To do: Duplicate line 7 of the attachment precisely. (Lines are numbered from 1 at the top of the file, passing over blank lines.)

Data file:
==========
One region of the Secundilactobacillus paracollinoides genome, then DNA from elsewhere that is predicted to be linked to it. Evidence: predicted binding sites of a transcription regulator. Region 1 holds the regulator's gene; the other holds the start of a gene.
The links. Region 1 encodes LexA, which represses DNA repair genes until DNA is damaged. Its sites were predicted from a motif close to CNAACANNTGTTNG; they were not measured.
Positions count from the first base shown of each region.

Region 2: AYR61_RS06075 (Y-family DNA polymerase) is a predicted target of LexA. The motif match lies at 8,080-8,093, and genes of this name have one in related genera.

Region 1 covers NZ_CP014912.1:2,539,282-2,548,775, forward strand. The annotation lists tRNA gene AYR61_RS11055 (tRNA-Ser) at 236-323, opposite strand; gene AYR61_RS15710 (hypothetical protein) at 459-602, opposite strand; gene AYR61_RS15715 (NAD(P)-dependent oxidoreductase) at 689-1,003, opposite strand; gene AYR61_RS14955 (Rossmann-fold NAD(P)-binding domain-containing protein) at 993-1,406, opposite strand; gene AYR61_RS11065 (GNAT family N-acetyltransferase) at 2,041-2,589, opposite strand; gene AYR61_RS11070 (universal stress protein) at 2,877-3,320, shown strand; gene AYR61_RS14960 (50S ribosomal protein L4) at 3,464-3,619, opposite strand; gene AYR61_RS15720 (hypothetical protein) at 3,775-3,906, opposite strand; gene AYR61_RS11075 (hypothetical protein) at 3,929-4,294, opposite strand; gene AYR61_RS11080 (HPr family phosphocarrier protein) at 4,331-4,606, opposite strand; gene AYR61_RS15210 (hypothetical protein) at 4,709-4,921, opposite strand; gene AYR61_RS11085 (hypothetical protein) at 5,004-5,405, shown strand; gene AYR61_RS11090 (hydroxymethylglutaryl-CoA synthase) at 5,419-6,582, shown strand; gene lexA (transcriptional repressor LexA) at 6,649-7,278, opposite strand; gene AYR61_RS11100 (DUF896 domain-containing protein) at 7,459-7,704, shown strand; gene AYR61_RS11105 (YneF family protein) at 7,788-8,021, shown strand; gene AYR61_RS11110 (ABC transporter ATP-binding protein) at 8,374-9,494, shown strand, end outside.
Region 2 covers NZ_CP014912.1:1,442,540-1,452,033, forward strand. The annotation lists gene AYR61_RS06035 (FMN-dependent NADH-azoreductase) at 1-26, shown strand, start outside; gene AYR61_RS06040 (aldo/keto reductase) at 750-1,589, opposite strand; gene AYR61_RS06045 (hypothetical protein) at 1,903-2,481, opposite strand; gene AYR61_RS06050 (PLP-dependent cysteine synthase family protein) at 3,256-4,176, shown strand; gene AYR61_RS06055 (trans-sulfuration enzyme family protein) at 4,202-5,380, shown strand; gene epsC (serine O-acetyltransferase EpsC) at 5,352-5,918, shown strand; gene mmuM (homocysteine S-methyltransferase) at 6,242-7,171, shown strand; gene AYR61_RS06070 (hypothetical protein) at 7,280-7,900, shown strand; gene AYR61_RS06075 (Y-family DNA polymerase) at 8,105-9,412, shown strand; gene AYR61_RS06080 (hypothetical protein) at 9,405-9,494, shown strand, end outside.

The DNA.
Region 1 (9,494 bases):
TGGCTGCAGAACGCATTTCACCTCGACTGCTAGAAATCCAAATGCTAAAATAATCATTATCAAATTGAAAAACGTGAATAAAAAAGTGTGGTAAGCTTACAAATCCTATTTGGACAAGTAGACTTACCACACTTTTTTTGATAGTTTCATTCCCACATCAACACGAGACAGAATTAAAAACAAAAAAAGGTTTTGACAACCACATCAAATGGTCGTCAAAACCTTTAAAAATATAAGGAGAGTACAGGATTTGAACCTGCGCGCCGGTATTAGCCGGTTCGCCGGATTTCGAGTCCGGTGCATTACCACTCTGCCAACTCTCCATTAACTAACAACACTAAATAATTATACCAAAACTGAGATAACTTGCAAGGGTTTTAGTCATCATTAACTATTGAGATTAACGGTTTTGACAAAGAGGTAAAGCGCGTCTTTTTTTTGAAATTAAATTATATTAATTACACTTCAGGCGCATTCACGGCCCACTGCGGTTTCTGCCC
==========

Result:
The DNA.